Here is where it gets interesting. In discussing the game with a fellow CTF writer, who attended the game, there was clear angst and disappointment in her conversation. I am sure she could speak for all Jackets fans at that moment by suggesting that our boys simply were not in the game. As we began discussing their obvious falters, they rebounded, and managed yet another familiar burst of genuine effort. Three goals within the last seven minutes of the second period gave the Jackets a two goal lead going into the third, and the crowd AND team were 100% firing.
In pointing out their previous failures, I mentioned a joke that maybe I should walk away while they were ahead. Maybe, just maybe, if I took the high road, they could pull out a continued effort and eventual victory. I did not, and neither did they. Two brutal turnovers lead to goals, and two very stupid decisions by Hitchcock in the shootout lead to another loss.
I could sit here and pour salt on the wound, but I am going to continue on my path of late and take the high road. For the Jackets to compete in this league, they need not only a sixty minute effort, but they need a coach who can put the right players on the ice when the game is on the line. Bringing out two defensemen to take the final two shots in the shootout cost the Jackets, especially considering some of the guys who not only deserved to be called first, but who can clearly make better decisions when 1 on 0. Hopefully, they can shake it off by Monday, when they face off against St Louis.
Carry the Flag!
Thursday, November 26, 2009
Tonight the Blue Jackets will complete their five game road trip against the Ottawa Senators, who have been playing strong hockey of late. While this could spell trouble for the Jackets, who have allowed 12 goals in their last two games, it may open the door for a high scoring affair, with Pascal Leclaire falling to a facial injury thanks to an errant puck.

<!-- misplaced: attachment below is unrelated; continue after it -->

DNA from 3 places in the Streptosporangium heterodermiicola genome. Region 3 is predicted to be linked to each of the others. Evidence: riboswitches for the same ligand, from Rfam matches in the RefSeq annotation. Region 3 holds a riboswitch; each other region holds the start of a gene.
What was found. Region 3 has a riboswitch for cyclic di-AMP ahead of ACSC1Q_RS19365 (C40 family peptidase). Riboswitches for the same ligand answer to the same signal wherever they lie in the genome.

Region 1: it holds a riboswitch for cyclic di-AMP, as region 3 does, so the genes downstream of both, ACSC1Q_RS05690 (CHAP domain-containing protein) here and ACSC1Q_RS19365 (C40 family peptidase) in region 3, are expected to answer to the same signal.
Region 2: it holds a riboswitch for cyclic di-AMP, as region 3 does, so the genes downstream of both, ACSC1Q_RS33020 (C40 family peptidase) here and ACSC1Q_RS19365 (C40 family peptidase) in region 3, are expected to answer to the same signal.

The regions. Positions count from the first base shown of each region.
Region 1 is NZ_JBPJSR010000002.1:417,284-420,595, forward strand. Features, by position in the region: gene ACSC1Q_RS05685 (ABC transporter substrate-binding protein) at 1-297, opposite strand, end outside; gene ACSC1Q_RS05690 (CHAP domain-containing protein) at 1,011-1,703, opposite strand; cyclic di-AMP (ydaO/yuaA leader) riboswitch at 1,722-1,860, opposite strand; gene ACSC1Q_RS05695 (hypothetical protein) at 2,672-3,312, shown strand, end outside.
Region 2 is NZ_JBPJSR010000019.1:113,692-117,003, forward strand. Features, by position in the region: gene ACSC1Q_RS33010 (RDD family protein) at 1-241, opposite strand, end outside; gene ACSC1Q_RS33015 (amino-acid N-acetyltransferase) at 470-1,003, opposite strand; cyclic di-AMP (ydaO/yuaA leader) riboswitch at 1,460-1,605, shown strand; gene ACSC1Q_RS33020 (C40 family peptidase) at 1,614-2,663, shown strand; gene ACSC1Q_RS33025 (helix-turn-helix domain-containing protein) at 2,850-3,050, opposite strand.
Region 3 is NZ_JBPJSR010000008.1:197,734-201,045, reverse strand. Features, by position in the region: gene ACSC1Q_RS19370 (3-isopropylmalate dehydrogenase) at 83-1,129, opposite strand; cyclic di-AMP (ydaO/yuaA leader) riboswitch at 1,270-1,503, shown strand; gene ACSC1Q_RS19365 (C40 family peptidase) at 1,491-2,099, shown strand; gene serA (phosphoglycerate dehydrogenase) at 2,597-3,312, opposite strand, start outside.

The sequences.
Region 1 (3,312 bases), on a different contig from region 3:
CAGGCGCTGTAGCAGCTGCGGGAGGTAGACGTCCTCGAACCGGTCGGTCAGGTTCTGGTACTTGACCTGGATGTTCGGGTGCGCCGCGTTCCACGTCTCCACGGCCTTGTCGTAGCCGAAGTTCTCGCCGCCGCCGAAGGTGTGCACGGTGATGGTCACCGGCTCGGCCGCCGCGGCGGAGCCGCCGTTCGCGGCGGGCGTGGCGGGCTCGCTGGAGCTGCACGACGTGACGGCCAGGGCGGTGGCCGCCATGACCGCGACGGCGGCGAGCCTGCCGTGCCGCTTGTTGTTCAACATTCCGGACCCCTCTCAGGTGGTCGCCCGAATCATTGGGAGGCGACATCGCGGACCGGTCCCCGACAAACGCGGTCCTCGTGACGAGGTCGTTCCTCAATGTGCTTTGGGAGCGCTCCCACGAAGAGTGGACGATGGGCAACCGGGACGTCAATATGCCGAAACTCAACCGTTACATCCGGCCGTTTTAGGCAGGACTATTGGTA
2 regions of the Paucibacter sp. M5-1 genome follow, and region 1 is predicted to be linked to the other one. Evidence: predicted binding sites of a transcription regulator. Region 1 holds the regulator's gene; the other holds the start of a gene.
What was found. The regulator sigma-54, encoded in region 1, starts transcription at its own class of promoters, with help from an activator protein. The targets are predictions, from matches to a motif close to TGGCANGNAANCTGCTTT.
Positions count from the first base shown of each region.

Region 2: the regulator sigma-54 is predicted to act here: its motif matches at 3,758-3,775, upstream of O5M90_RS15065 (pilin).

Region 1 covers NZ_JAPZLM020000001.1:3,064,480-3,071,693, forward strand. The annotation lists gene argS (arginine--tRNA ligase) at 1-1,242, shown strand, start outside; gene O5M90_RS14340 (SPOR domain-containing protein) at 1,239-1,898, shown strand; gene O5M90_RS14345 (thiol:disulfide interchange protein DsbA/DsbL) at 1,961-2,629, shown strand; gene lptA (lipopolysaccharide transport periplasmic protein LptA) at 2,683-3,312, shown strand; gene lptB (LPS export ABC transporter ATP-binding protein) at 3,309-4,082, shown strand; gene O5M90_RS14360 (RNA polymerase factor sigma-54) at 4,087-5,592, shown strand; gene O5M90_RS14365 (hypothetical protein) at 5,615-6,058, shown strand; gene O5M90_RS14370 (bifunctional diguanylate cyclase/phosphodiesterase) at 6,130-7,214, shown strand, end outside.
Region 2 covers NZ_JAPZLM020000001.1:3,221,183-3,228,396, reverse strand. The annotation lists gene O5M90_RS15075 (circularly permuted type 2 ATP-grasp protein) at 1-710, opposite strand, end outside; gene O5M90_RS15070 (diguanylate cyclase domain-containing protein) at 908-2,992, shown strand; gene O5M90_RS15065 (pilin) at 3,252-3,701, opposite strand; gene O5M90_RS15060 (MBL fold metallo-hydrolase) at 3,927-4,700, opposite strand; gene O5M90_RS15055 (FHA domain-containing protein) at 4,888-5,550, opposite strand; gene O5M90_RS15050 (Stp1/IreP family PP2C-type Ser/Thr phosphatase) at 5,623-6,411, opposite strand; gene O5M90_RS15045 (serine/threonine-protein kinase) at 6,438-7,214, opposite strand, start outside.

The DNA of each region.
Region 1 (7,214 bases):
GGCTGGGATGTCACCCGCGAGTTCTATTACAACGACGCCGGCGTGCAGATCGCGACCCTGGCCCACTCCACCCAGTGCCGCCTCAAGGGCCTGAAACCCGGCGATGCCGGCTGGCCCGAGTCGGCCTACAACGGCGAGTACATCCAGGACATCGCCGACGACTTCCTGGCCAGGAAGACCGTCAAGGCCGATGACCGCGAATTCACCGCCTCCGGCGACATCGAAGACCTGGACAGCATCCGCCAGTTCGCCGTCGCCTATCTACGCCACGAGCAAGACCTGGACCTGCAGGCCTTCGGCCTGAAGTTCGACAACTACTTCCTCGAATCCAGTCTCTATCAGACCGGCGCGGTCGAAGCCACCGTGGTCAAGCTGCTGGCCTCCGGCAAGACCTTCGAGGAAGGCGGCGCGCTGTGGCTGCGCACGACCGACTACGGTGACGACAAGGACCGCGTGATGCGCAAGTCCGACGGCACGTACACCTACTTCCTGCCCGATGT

While it is a shame Leclaire can not backstop the Senators against his old team, it will make for an interesting night for Antoine Vermette and Mike Commodore, who have both spent time in the Nation's Capital. Vermette spent many years as a third line center in Ottawa, forced under the shadow of Spezza and Fisher, who maintained the top two centering positions. While this gave Antoine the opportunity to garner more minutes on the penalty kill, it gave little to his confidence and development.
Columbus has won the last three meetings between these two teams, including a 1-0 shutout victory last year at Nationwide. While the Senators home record is quite strong (9-3-3), they will be without the help of their leading goal scorer, Mike Fisher. Alexei Kovalev is expected to be re-inserted into the lineup.
For Columbus, it will be an opportunity to rebound from two very poor performances against New York and Montreal. It will be expected to see Mason in net, and the team will have to come together as a group if they want to shut down some of the bigger names on the Ottawa roster. One thing is for sure, we can expect an emphasis on possession and heavy forechecking AND backchecking by Coach Hitchcock. His blood was boiled after countless turnovers and defensive mistakes cost Columbus the lead in a tight game on Tuesday. Brian Elliott is expected to make the start for Ottawa.
Game time is 7.30pm EST. Drop us a line and let us know where your favorite place is to watch.
Carry the Flag!
Considering I have been one of Hitchcock's biggest critics throughout his recent tenure with the Blue Jackets, I feel it necessary to weigh in on the growing conversation regarding his validity as coach. Whether this transfers well to the overall opinion is something I will hope to gain through comments, but I feel that most of what I will say is reflective of the current season.
When Hitch first arrived in Columbus, he had a quiet dream team of players that fall into his comfort category. Mid-range in caliber, and heavy set grinders who will put an emphasis on the body to make up for a lack of skill. Current Jacket players that reflect their abilities would be players like Andrew Murray, Derek Dorsett, and Raffi Torres. But with the change in head coach, so too brought on a change in management, and management style, with the likes of Scott Howson now pulling the reigns and deciding on the draft and trade future of the club.